The Observer is a student-run, daily print & online newspaper serving Notre Dame, Saint Mary's & Holy Cross. Learn about us.


Sports Authority

DeFranks: Iron Bowl owns top rivalry spot (Jan. 21)

| Tuesday, January 21, 2014

Growing up in South Florida during the ‘90s and early 2000s, I was constantly told Miami-Florida State was the best rivalry in sports. It had everything going for it.

National championship contenders? Check. Same state? Check. Recruiting battles? Check. Crazy, er, passionate fans? Check.

It had the memorable games with Wide Rights I through III and Wide Left. It had the NFL talent, and it even had the silly rivalry antics (see: the Seminole Rap from the late ‘80s).

Now, add four of the last five national champions, Harvey Updyke, “Fear the Thumb,” Scam Newton and the “Kick Six.” That is what Alabama and Auburn’s Iron Bowl is — the best rivalry in sports.

At the game’s inception, the Iron Bowl was played in Birmingham because it had the largest stadium in the state of Alabama. Imagine moving the now non-existent Texas-Texas A&M games (geez, thanks realignment) to Cowboys Stadium because neither stadium was large enough.

Alabama went 99 years in between home games against the Tigers, while Auburn hosted its first Iron Bowl in 1989. Now, the rivalry simply resides in cavernous Jordan-Hare Stadium (capacity: 87,451) and mammoth Bryant-Denney Stadium (101,821).

There is no more unique rivalry in college football as it relates to the venues it has been played in.

Oh, and the games played in them weren’t that bad, either. In the four years prior to this season, the Iron Bowl had decided the national champion a month before they were officially crowned. Auburn was 13 seconds away from making it five in a row.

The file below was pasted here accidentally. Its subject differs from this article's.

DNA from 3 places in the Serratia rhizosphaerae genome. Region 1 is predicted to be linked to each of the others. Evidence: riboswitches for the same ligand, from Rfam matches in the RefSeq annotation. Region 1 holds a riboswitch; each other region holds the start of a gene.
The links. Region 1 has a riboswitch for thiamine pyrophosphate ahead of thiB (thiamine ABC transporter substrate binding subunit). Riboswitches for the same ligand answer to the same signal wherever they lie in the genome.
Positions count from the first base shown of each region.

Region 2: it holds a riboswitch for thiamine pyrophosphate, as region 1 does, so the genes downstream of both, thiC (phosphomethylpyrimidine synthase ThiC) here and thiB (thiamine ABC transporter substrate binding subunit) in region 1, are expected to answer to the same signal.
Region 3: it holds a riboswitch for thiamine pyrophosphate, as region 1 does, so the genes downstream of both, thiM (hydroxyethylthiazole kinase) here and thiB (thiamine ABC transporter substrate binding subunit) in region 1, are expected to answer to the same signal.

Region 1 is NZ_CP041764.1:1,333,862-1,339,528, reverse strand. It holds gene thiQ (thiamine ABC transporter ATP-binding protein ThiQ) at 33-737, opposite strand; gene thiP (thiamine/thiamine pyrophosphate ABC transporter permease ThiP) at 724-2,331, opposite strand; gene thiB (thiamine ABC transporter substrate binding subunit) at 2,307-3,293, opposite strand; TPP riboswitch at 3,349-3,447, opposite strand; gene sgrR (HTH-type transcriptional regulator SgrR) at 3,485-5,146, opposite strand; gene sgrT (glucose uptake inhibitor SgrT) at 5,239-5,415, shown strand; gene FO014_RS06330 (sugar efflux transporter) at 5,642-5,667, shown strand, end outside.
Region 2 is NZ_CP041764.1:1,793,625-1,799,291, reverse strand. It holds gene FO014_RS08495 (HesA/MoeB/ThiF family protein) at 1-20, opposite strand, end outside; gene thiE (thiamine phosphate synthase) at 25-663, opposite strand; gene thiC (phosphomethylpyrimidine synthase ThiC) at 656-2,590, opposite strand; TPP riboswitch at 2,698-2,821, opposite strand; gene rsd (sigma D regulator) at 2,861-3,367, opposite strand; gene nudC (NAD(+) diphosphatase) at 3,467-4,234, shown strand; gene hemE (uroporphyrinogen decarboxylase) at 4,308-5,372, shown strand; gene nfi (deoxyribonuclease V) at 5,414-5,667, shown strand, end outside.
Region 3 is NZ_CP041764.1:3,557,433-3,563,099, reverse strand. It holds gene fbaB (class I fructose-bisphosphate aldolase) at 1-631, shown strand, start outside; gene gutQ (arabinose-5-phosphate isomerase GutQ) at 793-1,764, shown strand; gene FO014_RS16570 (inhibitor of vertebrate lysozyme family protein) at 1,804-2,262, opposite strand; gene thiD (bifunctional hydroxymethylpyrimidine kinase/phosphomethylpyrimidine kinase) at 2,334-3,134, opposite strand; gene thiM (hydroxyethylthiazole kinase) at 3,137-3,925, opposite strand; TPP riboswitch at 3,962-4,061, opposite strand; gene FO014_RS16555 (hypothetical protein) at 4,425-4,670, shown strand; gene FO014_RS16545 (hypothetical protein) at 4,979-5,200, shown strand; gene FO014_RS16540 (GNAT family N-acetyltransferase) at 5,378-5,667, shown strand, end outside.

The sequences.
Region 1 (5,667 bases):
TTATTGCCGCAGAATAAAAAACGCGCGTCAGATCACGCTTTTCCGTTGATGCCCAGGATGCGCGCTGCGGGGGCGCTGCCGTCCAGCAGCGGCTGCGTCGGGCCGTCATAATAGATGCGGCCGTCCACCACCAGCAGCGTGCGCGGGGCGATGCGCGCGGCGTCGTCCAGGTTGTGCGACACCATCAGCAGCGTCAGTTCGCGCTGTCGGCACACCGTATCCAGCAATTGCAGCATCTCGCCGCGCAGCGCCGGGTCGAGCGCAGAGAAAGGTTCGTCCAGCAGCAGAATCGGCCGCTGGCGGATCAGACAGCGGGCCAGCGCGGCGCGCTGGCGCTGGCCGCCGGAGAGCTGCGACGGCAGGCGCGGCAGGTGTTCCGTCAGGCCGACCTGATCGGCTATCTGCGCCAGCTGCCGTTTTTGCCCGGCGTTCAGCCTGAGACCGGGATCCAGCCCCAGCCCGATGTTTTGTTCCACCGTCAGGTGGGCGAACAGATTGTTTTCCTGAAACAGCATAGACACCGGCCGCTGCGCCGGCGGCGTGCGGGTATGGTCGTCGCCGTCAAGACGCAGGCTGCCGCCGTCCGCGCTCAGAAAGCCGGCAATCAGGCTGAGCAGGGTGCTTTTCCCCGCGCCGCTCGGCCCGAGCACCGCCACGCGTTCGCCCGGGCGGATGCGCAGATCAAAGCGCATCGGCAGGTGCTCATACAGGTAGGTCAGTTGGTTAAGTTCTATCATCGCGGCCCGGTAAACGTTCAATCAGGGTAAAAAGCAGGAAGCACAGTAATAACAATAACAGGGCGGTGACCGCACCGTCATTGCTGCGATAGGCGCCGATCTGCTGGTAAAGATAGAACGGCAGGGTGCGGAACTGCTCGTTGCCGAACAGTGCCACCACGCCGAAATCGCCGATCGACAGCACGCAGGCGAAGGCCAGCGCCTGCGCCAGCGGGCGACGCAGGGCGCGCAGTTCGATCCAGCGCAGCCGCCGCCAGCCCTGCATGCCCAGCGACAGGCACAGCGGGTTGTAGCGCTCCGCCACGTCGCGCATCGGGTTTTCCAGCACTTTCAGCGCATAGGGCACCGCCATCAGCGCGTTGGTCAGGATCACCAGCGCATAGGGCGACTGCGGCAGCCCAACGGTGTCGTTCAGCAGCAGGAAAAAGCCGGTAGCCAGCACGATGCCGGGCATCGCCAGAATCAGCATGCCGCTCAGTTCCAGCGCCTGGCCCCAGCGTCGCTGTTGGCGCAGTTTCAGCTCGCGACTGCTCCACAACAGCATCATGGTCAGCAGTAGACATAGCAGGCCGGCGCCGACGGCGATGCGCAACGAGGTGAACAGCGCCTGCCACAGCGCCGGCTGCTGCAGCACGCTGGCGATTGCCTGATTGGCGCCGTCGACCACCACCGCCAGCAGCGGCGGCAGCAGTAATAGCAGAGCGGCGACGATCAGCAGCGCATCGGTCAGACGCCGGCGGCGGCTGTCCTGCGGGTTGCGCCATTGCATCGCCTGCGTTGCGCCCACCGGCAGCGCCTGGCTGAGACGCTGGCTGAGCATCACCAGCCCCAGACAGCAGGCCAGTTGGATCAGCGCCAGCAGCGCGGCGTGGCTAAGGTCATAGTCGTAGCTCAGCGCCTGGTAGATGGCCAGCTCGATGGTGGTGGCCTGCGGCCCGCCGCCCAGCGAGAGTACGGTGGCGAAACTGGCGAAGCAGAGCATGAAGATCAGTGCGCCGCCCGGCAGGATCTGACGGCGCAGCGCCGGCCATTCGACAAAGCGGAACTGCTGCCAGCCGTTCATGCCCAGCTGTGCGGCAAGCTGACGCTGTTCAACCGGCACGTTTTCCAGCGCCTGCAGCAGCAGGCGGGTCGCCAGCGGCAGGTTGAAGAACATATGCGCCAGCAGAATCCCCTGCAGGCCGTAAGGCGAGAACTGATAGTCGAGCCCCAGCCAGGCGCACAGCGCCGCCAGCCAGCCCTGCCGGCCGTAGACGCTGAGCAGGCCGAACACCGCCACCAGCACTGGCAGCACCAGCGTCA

In 1982, some Auburn running back named Bo Jackson leapt into the end zone on fourth-and-goal from the one to give the Tigers a one-point victory and snap a nine-game losing streak to the Crimson Tide.

In 2006, Auburn had Alabama afraid of a simple finger — the thumb. In the midst of a four-game winning streak against the Crimson Tide, the Tigers made sure Alabama knew about it and then backed it up with a 22-15 victory.

In 2010, Alabama jumped out to a 24-0 lead on the undefeated and Cam Newton-led Tigers. But Newton and Auburn clawed their way to a 28-27 win during a season that led to Auburn’s second national championship.

And this past season, Auburn finished the Iron Bowl in style, with Chris Davis returning an Alabama missed field goal 109 yards to lift the Tigers to a dramatic 34-28 win over the Crimson Tide. After Davis scored, he dropped the ball on the Jordan-Hare Stadium turf as the crowd rushed the field.

An Auburn ball boy picked up the ball and returned it to the school, even though it was estimated to be worth $100,000 if Auburn won the national championship.

To give you an idea of how much $100,000 for one football is, you can buy 3,333 Under Armour footballs from EastBay for the same price. You can pay for your Notre Dame education with two of those balls. The valuation of this ball is a reflection of not only the magnitude of this rivalry, but also of the crazy fans that come with it.

Speaking of crazy fans, let’s turn our attention to Harvey Updyke. Updyke allegedly poisoned Auburn’s oak trees at Toomer’s Corner, a place Auburn students traditionally celebrated big wins. That would be like Nancy Kerrigan-ing Notre Dame’s Leprechaun or defacing Stonehenge. Clearly, USC and Michigan fans do not care about their teams enough.

From Joe Namath to Cam Newton, “Roll Tide Roll” to “War Eagle,” there is no rivalry, collegiate or professional that matches the Iron Bowl.




About Matthew DeFranks

Matthew DeFranks is an Assistant Managing Editor and a senior Finance major and Journalism, Ethics and Democracy minor from Miami. He loves a solid 2-3 zone, Sperry's, fantasy football drafts, How I Met Your Mother, Cuban food, free parking, beaches, good hip-hop and airports. He hates wearing white socks, the Florida Gators, pickles, Shakespeare, Keeping Up With the Kardashians, the Patriots, death metal, Ed Hardy shirts and airports.

Contact Matthew